This morning the Cypress String Quartet (CSQ) of violinists Cecily Ward and Tom Stone, violist Ethan Filner, and cellist Jennifer Kloetzel announced that their ensemble will disband this coming summer. On June 26 in the Green Room of the War Memorial Building, they will present a Farewell Concert honoring their twenty fulfilling years of performing as a group. This was a mutual decision among all four members that came after a great deal of reflection and discussion. They are deeply grateful to vast numbers of fans, donors, fellow musicians, and presenters for the support they have received over these past twenty years.
The first generation of CSQ was founded in San Francisco in 1996 by Ward, Stone, and Kloetzel. They were joined by Filner in 2001. At many of their Salon Series events, intimate occasions during which they would talk about their work as well as play the music, they would remind audiences that they first came together to get to know the full literature of string quartet music written by Ludwig van Beethoven. That goal has now moved from recital stages to the release of a series of recordings, which have been appearing in reverse chronological order. The three-CD box set of the “Late Period” quartets, covering the period between 1822 and 1826, was released in March of 2012. This was followed by the three-CD box set of the “Middle Period” (1806 to 1810) quartets in November of 2014. This coming May the project will come to completion with the release of the recordings of the “Early Period” quartets, the six quartets composed between 1798 and 1800 and published as Opus 18.
CSQ took their name from Antonín Dvořák’s arrangement for string quartet of twelve of the songs from his cycle of eighteen songs for voice and piano setting love poems by Gustav Pfleger Moravský and given the title Cypresses. Their approach to Dvořák’s music was as heartfelt and informed as was their knowledge of Beethoven, and in February of 2013 they released an album of all of the string quartet settings of Cypresses songs coupled with Dvořák’s Opus 106 quartet in G major. They also devoted the three concerts in their 2012–2013 Salon Series to playing the twelve quartet settings, four at each concert.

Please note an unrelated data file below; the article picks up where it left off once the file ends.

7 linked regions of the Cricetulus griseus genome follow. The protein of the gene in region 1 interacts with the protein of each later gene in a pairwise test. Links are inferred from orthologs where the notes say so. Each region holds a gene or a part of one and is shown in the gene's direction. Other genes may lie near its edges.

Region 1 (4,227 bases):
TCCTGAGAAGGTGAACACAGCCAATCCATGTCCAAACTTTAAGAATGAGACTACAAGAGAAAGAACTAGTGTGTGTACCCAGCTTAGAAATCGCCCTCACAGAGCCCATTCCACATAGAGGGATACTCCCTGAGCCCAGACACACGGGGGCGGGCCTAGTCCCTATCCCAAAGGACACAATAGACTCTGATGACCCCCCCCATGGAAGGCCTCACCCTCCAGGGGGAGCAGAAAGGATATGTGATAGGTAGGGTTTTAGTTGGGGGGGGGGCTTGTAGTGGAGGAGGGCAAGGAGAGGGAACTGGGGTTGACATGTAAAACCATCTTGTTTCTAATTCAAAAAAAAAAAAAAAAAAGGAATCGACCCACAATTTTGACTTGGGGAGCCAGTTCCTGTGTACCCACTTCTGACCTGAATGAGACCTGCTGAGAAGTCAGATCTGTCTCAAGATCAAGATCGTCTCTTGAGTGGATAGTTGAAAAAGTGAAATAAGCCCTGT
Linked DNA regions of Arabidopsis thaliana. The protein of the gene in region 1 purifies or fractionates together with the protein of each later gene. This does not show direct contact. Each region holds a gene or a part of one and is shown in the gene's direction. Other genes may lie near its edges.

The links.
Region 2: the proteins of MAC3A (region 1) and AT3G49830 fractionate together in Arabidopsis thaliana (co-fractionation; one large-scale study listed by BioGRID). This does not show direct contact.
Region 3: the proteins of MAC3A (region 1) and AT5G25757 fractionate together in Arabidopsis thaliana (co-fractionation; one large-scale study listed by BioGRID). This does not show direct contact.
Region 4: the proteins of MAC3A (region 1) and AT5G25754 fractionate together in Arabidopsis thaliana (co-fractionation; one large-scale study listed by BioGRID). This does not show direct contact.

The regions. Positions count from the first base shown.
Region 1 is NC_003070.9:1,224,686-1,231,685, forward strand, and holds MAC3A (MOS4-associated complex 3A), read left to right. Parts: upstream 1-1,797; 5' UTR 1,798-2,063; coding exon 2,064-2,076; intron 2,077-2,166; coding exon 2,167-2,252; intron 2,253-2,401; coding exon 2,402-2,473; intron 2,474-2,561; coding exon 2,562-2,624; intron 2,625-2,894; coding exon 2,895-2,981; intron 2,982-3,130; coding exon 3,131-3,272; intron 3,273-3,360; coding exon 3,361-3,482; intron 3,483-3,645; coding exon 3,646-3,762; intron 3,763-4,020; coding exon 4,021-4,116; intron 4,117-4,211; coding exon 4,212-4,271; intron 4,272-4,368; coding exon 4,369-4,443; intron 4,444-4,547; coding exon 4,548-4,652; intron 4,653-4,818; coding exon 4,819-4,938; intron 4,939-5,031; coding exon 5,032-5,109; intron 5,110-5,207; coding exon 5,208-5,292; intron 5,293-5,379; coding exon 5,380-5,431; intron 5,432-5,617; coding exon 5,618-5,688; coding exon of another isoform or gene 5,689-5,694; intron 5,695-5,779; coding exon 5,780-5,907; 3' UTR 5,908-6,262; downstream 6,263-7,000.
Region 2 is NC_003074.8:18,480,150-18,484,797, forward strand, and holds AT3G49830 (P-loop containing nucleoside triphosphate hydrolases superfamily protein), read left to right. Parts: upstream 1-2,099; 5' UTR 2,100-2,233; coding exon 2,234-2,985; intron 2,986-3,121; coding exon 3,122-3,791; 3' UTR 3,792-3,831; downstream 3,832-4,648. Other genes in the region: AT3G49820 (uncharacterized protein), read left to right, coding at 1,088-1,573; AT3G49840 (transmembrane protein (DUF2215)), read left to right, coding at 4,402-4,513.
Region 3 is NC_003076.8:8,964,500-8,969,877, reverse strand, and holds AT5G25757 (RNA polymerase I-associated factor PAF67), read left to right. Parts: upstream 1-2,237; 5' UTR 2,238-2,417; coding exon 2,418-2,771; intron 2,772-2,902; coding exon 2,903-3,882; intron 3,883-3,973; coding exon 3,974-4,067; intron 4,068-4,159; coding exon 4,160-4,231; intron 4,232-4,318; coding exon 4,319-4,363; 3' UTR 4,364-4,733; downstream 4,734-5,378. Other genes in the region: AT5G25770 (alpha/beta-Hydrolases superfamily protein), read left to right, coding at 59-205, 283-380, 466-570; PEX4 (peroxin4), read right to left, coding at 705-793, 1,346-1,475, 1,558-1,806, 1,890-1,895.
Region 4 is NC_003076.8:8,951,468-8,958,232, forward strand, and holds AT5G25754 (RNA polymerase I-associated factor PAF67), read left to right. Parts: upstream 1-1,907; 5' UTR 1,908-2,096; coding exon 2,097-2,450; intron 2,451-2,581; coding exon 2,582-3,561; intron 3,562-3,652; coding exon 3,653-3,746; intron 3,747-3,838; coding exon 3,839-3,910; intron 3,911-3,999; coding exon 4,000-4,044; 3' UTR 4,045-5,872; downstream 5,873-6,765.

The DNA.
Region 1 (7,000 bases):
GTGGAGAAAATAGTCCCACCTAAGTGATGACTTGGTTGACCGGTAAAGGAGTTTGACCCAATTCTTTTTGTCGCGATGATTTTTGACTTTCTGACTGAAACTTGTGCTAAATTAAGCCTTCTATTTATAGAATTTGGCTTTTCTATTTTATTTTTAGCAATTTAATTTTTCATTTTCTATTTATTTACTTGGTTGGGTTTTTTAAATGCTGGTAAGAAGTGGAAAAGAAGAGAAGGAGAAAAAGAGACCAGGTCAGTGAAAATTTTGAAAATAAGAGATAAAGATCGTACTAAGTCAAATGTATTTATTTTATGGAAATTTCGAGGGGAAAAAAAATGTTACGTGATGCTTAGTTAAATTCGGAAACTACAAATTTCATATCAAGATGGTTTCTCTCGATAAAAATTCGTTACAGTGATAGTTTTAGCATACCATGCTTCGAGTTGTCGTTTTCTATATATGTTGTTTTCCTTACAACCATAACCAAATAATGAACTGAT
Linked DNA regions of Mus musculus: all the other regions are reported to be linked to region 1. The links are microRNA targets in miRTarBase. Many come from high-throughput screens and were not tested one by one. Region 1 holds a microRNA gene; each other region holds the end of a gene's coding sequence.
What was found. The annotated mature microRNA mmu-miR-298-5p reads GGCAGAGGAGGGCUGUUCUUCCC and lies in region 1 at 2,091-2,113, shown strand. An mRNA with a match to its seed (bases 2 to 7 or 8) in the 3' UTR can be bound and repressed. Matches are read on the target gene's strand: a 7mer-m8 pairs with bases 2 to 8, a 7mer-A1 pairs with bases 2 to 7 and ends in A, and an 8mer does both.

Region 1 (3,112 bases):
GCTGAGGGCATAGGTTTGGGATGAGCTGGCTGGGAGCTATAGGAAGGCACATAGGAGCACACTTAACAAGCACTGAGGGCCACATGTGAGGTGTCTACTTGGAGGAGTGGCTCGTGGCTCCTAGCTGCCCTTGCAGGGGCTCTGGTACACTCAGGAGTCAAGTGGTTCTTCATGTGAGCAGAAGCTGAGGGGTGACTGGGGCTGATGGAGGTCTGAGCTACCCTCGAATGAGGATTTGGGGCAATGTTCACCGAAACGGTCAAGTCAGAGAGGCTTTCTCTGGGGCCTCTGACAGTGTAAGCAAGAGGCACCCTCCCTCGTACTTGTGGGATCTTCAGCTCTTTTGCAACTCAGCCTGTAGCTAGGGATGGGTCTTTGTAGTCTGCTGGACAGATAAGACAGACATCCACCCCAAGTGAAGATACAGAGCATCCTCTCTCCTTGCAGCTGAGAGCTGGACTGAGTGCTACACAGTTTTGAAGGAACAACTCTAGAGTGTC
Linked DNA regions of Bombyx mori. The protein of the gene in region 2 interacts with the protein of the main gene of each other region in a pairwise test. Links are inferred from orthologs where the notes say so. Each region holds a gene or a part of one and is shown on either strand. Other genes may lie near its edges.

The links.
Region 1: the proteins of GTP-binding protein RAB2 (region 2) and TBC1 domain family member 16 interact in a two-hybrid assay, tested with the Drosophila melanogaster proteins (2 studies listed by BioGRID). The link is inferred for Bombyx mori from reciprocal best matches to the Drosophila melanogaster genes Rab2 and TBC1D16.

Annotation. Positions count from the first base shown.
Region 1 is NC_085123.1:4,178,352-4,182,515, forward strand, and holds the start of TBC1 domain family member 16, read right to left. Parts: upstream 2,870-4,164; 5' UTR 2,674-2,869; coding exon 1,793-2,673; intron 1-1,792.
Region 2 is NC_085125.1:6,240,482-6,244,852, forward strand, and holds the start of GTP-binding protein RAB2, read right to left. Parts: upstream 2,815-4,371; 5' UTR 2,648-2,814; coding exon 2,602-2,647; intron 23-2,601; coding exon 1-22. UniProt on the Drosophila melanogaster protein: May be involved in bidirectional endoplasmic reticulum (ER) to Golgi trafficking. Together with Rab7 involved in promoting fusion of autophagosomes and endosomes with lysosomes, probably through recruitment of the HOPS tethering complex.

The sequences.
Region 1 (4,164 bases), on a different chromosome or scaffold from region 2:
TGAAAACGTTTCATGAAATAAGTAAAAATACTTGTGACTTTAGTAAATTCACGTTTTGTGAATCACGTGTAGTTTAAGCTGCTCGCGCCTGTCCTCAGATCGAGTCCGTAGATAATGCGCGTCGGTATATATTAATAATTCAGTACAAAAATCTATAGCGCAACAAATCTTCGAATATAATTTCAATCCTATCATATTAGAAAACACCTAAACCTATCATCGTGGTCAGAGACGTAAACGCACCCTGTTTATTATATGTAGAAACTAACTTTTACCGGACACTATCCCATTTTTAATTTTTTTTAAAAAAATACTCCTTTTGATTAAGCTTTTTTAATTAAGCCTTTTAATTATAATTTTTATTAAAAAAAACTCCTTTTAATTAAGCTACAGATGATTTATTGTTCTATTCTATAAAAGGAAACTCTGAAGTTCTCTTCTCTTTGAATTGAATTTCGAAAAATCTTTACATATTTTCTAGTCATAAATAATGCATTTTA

CSQ also distinguished itself in the Bay Area through its community outreach efforts. The annual Call & Response program combined commissioning a new work by a major composer with extensive engagement with Bay Area schools, culminating in a concert in San Francisco to which participating students would be invited at no charge. The title of the project came from the constraint that the commissioned composer was requested to “respond” to the “call” of one or more pieces in the string quartet repertoire. The source of that “call” usually involved a conclusion agreed upon to the mutual satisfaction of both the composer and all CSQ members. Over the years the compositions arising from this project would return in subsequent CSQ programming, thus demonstrating that the project itself emerged as an innovative approach to building both repertoire and a new generation of chamber music audiences.
Finally, there may have been signs that CSQ was thinking about passing the torch towards the end of last year. They had launched a “Music Moves” mentoring program for the benefit of recently-formed string quartet ensembles. Amaranth Quartet was the first group to enjoy two weeks of mentoring that took place this past October. That session ended with the Amaranth performers being invited to the opening Salon Series concert of the current 2015–2016 season.